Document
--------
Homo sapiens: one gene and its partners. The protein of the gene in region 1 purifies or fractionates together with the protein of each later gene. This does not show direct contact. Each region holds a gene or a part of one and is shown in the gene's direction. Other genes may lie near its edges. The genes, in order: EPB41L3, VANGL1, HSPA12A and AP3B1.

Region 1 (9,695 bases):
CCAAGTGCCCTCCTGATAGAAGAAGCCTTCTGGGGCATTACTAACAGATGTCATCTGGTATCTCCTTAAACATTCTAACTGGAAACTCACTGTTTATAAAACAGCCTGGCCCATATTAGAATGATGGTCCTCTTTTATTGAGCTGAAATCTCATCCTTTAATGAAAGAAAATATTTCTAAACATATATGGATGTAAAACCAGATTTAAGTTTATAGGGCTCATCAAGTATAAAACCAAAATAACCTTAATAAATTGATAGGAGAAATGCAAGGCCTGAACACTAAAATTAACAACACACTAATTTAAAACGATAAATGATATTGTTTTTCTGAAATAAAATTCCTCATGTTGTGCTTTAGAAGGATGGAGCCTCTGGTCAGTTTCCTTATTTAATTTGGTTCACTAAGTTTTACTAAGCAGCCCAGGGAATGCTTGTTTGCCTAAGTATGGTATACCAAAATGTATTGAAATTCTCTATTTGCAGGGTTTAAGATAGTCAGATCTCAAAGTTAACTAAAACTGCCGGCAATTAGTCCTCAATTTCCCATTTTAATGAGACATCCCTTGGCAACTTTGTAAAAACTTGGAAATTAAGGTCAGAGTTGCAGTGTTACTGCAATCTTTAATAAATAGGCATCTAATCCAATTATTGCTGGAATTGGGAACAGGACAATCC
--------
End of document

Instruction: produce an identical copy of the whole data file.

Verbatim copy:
Homo sapiens: one gene and its partners. The protein of the gene in region 1 purifies or fractionates together with the protein of each later gene. This does not show direct contact. Each region holds a gene or a part of one and is shown in the gene's direction. Other genes may lie near its edges. The genes, in order: EPB41L3, VANGL1, HSPA12A and AP3B1.

Region 1 (9,695 bases):
CCAAGTGCCCTCCTGATAGAAGAAGCCTTCTGGGGCATTACTAACAGATGTCATCTGGTATCTCCTTAAACATTCTAACTGGAAACTCACTGTTTATAAAACAGCCTGGCCCATATTAGAATGATGGTCCTCTTTTATTGAGCTGAAATCTCATCCTTTAATGAAAGAAAATATTTCTAAACATATATGGATGTAAAACCAGATTTAAGTTTATAGGGCTCATCAAGTATAAAACCAAAATAACCTTAATAAATTGATAGGAGAAATGCAAGGCCTGAACACTAAAATTAACAACACACTAATTTAAAACGATAAATGATATTGTTTTTCTGAAATAAAATTCCTCATGTTGTGCTTTAGAAGGATGGAGCCTCTGGTCAGTTTCCTTATTTAATTTGGTTCACTAAGTTTTACTAAGCAGCCCAGGGAATGCTTGTTTGCCTAAGTATGGTATACCAAAATGTATTGAAATTCTCTATTTGCAGGGTTTAAGATAGTCAGATCTCAAAGTTAACTAAAACTGCCGGCAATTAGTCCTCAATTTCCCATTTTAATGAGACATCCCTTGGCAACTTTGTAAAAACTTGGAAATTAAGGTCAGAGTTGCAGTGTTACTGCAATCTTTAATAAATAGGCATCTAATCCAATTATTGCTGGAATTGGGAACAGGACAATCC